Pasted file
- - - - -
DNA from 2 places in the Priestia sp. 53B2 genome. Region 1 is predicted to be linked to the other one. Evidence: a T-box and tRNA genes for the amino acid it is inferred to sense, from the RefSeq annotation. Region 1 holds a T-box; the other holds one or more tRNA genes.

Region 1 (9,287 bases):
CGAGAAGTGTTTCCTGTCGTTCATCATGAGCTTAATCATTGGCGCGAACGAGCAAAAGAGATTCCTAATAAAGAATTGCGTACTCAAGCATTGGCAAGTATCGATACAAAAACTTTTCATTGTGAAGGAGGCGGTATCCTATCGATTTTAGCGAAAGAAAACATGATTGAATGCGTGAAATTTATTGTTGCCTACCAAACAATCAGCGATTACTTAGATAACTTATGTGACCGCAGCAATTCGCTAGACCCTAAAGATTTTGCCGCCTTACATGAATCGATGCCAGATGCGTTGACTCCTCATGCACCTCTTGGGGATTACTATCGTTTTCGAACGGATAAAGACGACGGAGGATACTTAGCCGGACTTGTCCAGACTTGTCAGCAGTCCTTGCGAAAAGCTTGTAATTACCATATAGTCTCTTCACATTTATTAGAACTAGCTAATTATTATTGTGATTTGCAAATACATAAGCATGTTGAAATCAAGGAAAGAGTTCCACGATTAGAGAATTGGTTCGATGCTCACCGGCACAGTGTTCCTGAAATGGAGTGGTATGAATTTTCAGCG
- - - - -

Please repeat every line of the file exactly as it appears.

DNA from 2 places in the Priestia sp. 53B2 genome. Region 1 is predicted to be linked to the other one. Evidence: a T-box and tRNA genes for the amino acid it is inferred to sense, from the RefSeq annotation. Region 1 holds a T-box; the other holds one or more tRNA genes.

Region 1 (9,287 bases):
CGAGAAGTGTTTCCTGTCGTTCATCATGAGCTTAATCATTGGCGCGAACGAGCAAAAGAGATTCCTAATAAAGAATTGCGTACTCAAGCATTGGCAAGTATCGATACAAAAACTTTTCATTGTGAAGGAGGCGGTATCCTATCGATTTTAGCGAAAGAAAACATGATTGAATGCGTGAAATTTATTGTTGCCTACCAAACAATCAGCGATTACTTAGATAACTTATGTGACCGCAGCAATTCGCTAGACCCTAAAGATTTTGCCGCCTTACATGAATCGATGCCAGATGCGTTGACTCCTCATGCACCTCTTGGGGATTACTATCGTTTTCGAACGGATAAAGACGACGGAGGATACTTAGCCGGACTTGTCCAGACTTGTCAGCAGTCCTTGCGAAAAGCTTGTAATTACCATATAGTCTCTTCACATTTATTAGAACTAGCTAATTATTATTGTGATTTGCAAATACATAAGCATGTTGAAATCAAGGAAAGAGTTCCACGATTAGAGAATTGGTTCGATGCTCACCGGCACAGTGTTCCTGAAATGGAGTGGTATGAATTTTCAGCG